• by arielCo (995647) on Tuesday May 25, 2010 @10:26AM (#32335926)

    This is interesting:

    Using Adobe Flash in developing Gnash in the EU

    The question of exactly how legal it is to use Adobe Flash in the course of developing Gnash is a frequent topic on the Gnash mailing lists. Here I'll discuss the situation in the EU.

    In this subject I'll avoid the term reverse engineering since it means different things to different people.

    The relevant legislation in the EU is the Council Directive 91/250/EEC of 14 May 1991 on the legal protection of computer programs. Council directives are generally implemented also in national law, although the European Court of Justice has held that directives are binding on member states (i.e., EU countries) even if they have not (yet) added them into national law.

    The relevant part of the directive is Article 5, paragraph 3:

    The person having a right to use a copy of a computer program shall be entitled, without the authorization of the rightholder, to observe, study or test the functioning of the program in order to determine the ideas and principles which underlie any element of the program if he does so while performing any of the acts of loading, displaying, running, transmitting or storing the program which he is entitled to do.

    In short, so long as you are allowed to use Adobe Flash, you can use it to observe and study to understand its behavior.

    So first we must insure that we have the right to use Adobe Flash. This is easy, because usage of Adobe Flash is free under the Flash EULA.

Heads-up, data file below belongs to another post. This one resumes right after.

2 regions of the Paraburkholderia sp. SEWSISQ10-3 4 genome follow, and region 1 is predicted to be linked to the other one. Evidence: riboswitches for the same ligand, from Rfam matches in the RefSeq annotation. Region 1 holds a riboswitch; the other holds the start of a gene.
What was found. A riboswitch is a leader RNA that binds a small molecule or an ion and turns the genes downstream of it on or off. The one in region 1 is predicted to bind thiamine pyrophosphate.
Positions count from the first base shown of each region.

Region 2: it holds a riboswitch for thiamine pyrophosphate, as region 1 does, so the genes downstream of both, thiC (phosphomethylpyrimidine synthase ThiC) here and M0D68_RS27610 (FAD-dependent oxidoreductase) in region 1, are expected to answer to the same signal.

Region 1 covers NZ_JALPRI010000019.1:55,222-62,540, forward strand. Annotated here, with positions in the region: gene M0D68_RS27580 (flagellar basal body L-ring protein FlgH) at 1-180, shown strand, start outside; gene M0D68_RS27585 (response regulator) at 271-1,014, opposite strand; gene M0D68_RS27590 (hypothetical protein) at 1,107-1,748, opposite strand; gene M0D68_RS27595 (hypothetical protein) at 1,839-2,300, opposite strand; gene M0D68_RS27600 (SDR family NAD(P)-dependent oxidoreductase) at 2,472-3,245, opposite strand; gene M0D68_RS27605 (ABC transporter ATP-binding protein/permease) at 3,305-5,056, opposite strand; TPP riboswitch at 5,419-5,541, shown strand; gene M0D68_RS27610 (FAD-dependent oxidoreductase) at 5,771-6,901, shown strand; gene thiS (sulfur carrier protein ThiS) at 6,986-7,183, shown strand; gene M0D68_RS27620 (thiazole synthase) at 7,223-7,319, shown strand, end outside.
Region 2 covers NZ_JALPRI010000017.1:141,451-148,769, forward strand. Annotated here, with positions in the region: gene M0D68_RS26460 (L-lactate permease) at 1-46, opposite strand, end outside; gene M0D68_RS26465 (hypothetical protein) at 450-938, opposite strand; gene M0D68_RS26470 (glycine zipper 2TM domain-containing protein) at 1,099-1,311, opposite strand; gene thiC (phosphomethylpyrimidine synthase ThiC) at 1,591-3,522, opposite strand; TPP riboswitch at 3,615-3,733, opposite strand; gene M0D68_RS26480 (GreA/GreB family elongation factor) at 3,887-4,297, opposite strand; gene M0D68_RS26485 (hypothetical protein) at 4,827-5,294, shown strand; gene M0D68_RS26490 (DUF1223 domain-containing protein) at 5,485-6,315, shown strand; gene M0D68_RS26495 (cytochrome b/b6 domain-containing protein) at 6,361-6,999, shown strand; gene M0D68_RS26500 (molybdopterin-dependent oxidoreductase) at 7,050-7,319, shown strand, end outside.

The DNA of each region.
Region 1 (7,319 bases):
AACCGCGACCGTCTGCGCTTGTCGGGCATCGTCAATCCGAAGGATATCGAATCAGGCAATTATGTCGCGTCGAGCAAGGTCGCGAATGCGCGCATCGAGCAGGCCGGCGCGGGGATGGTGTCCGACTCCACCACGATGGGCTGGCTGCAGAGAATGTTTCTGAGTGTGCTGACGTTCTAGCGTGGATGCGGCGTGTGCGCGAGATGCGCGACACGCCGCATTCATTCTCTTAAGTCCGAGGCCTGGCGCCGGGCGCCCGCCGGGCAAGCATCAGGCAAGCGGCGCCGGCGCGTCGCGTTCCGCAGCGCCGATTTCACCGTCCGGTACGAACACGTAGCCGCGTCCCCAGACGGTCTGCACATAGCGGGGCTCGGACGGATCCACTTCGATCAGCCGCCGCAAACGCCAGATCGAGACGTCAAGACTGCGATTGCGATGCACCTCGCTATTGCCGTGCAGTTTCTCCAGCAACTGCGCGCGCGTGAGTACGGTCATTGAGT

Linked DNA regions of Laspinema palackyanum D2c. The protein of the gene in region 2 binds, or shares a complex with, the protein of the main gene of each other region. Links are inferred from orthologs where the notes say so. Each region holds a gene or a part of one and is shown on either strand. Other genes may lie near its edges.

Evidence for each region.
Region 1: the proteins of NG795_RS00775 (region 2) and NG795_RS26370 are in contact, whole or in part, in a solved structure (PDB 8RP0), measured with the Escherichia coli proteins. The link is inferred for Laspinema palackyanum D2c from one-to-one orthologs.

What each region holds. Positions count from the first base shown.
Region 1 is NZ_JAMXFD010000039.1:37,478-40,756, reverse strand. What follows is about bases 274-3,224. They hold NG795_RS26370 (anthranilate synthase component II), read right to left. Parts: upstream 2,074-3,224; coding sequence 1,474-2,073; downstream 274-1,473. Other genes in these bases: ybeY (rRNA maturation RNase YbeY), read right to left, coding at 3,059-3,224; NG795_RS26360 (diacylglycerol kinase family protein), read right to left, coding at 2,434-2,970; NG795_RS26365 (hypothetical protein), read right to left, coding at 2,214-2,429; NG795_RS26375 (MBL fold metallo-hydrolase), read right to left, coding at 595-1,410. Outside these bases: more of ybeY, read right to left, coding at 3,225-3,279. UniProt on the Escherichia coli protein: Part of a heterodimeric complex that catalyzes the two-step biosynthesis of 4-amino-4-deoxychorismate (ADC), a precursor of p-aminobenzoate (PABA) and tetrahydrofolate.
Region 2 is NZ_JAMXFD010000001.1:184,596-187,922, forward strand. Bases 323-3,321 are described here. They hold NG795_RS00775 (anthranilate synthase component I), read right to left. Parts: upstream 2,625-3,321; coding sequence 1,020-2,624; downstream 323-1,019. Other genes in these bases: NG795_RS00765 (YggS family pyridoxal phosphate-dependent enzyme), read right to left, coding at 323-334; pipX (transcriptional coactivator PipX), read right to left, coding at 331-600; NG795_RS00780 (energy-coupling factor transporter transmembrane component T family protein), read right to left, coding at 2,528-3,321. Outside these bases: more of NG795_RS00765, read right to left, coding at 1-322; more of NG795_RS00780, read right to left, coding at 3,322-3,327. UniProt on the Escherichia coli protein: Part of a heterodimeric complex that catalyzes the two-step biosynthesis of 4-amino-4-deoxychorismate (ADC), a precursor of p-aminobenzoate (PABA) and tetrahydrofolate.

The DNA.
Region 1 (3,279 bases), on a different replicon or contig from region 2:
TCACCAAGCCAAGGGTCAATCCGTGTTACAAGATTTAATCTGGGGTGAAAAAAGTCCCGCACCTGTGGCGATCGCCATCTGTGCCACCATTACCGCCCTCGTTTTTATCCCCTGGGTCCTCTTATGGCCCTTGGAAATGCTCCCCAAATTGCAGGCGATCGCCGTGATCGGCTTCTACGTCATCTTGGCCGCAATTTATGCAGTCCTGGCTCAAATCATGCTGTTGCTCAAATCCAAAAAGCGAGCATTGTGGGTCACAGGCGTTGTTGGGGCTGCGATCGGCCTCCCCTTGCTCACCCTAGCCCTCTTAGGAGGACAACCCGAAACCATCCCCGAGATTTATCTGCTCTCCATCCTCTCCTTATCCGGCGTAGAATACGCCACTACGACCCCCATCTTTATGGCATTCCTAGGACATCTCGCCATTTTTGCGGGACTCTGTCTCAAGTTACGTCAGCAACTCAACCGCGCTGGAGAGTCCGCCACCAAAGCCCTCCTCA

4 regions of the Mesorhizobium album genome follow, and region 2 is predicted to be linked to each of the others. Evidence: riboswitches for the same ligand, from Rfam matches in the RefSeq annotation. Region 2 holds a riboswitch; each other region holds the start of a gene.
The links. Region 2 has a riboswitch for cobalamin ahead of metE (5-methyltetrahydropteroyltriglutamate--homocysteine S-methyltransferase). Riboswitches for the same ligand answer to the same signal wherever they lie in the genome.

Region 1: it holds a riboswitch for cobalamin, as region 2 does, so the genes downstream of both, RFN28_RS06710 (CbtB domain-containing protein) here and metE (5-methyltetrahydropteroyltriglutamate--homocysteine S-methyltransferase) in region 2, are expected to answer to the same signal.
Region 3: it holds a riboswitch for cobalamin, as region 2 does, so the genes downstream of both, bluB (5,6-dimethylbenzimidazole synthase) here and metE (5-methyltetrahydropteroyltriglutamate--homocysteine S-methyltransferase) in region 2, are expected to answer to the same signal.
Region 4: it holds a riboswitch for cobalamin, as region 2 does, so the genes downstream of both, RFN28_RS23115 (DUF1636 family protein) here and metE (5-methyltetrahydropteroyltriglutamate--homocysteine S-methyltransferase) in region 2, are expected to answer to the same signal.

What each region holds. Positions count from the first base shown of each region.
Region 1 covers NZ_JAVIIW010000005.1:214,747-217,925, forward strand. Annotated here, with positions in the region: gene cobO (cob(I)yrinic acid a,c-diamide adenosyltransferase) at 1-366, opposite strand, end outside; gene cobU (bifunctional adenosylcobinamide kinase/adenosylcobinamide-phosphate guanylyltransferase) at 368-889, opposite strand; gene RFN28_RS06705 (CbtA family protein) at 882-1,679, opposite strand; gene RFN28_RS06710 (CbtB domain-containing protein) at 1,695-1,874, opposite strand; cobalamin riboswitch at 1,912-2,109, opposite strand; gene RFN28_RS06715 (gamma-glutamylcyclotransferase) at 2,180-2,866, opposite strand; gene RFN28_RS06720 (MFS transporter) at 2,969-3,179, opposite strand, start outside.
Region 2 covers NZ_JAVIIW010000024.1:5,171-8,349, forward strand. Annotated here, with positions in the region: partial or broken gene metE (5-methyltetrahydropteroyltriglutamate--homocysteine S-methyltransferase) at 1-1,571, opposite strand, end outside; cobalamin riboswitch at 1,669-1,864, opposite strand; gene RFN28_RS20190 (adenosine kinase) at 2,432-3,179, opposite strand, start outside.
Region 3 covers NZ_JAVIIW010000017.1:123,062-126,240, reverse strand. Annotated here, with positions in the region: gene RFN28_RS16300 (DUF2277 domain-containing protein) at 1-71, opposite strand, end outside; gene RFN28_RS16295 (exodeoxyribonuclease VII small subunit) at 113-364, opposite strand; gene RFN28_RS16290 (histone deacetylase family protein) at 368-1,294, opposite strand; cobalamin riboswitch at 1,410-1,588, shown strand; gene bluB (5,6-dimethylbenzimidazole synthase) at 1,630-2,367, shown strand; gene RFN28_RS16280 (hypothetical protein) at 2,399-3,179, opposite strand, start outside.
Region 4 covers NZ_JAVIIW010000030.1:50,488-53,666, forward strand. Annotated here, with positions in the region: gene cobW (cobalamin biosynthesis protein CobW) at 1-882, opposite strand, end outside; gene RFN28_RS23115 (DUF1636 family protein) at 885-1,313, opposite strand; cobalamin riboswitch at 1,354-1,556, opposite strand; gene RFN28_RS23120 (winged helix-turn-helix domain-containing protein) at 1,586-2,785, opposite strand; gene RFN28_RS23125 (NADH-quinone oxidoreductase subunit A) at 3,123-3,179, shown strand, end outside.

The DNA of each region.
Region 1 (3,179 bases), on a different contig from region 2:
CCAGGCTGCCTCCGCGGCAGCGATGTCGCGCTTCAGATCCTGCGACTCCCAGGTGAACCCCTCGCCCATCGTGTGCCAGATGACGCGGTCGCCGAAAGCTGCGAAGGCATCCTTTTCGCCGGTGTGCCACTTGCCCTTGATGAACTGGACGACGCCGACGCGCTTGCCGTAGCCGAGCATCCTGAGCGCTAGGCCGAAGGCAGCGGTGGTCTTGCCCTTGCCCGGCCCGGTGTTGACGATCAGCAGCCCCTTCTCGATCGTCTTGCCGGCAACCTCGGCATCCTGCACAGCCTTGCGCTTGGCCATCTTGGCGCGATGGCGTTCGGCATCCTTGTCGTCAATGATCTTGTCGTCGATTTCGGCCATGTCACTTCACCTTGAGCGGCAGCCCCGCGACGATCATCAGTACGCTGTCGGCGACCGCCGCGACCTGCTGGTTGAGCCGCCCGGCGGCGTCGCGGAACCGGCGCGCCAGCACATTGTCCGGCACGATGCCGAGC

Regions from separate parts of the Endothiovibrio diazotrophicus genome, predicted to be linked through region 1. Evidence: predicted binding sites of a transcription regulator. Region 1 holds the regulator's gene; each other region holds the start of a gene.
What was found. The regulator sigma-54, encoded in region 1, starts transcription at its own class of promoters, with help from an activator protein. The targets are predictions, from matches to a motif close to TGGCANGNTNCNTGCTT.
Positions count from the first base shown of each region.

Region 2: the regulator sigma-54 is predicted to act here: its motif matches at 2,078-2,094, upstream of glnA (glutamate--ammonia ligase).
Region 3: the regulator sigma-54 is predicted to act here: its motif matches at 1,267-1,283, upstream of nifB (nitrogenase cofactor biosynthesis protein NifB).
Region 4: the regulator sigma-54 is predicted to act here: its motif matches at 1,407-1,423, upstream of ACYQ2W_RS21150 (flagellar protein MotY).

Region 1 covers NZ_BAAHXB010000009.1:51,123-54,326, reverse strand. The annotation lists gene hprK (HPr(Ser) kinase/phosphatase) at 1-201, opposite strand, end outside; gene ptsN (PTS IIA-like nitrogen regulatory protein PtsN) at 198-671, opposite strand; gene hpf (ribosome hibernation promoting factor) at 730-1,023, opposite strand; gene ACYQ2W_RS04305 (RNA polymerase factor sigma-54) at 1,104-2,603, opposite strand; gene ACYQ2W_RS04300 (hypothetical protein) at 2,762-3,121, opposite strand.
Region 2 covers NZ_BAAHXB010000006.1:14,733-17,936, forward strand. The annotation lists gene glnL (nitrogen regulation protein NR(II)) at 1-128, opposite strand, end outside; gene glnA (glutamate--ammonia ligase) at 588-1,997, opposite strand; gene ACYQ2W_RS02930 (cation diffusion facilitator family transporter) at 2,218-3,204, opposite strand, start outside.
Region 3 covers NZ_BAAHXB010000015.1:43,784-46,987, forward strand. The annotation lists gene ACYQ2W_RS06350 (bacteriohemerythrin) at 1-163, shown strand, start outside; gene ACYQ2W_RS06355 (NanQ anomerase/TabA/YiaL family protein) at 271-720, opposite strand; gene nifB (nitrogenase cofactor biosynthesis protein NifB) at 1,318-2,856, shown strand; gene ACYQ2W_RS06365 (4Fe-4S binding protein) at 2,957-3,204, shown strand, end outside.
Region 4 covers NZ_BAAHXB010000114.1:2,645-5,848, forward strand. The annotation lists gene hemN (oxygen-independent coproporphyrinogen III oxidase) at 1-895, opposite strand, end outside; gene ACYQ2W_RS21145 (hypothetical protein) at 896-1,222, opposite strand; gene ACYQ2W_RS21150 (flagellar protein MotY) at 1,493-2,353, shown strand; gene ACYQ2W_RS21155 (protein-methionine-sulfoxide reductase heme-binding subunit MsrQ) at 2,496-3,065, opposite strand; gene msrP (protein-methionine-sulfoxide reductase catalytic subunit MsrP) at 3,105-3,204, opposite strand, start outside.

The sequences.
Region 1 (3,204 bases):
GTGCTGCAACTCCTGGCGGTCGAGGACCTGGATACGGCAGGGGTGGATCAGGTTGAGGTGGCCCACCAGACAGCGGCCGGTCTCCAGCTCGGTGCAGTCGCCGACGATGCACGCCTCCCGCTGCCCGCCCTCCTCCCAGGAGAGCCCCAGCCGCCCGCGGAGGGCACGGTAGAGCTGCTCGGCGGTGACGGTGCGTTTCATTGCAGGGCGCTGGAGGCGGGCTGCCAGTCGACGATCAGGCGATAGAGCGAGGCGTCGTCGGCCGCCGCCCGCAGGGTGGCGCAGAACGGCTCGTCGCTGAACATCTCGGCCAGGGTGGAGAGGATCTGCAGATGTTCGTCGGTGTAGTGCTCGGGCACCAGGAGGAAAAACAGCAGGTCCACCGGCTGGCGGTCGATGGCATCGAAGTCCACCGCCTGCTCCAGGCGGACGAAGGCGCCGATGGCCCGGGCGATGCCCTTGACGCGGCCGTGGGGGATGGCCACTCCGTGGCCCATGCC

Now the observant reader might point out that the EULA specifically prohibits using Adobe Flash in order to create a competing product (such as Gnash). However, the above-quoted article from the directive says that the study and observation may take place without the authorization of the rightholder. This means that Adobe cannot bindingly prohibit such activites in its licensing agreements.

    bjacques's blog at gnashdev.org [gnashdev.org] I don't know if you can explicitly forfeit a right by accepting a private agreement (the EULA) and then claim that it was never valid. AFAIK, most rights can be waived. Any European lawyers in the house?

  • by jedidiah (1196) on Tuesday May 25, 2010 @10:49AM (#32336228) Homepage

    The flash plugin is not where Adobe makes it's money.

    They make their money from developers. Therefore, it benefits Adobe if Flash is used and implemented as widely as possible. This includes deploying it to upstart platforms that might at some point in the future overshadow current platforms. Adobe doesn't gain anything from keeping their plugin closed. Their plugin just costs them money to support and catches them flack when they don't do well enough. They are way behind the curve. They would benefit from using 3rd party contributions on pretty much every platform they support.

    Community development would allow them to support new platforms without incurring the support costs.

    They could get out from under this impression that they are a bunch of sand baggers and the bane of everyone's existence.

    How long has video acceleration been available for Windows and Linux and how long did it take them to finally support either?

  • Re:Got it in one (Score:3, Interesting)

    by Skuld-Chan (302449) on Tuesday May 25, 2010 @11:38AM (#32336888)

    That's actually not true - their first really big customer was Digital Equipment Corp. I learned that from a "fireside chat" like thing I attended where John and Chuck talked about the early days of the company.

    Apple used Postscript for the Laserwriter driver simply because it was the only game in town and there business was pretty much writing printer drivers and selling them to OEM's like Apple. Keep in mind like several silicon valley startups Adobe was based off research done at Xerox Parc - some of the first printers/machines to have postscript support were likely Xerox desktops and mainframes.

    Interestingly enough John and Chuck's original idea for Adobe Systems was building a print service provider...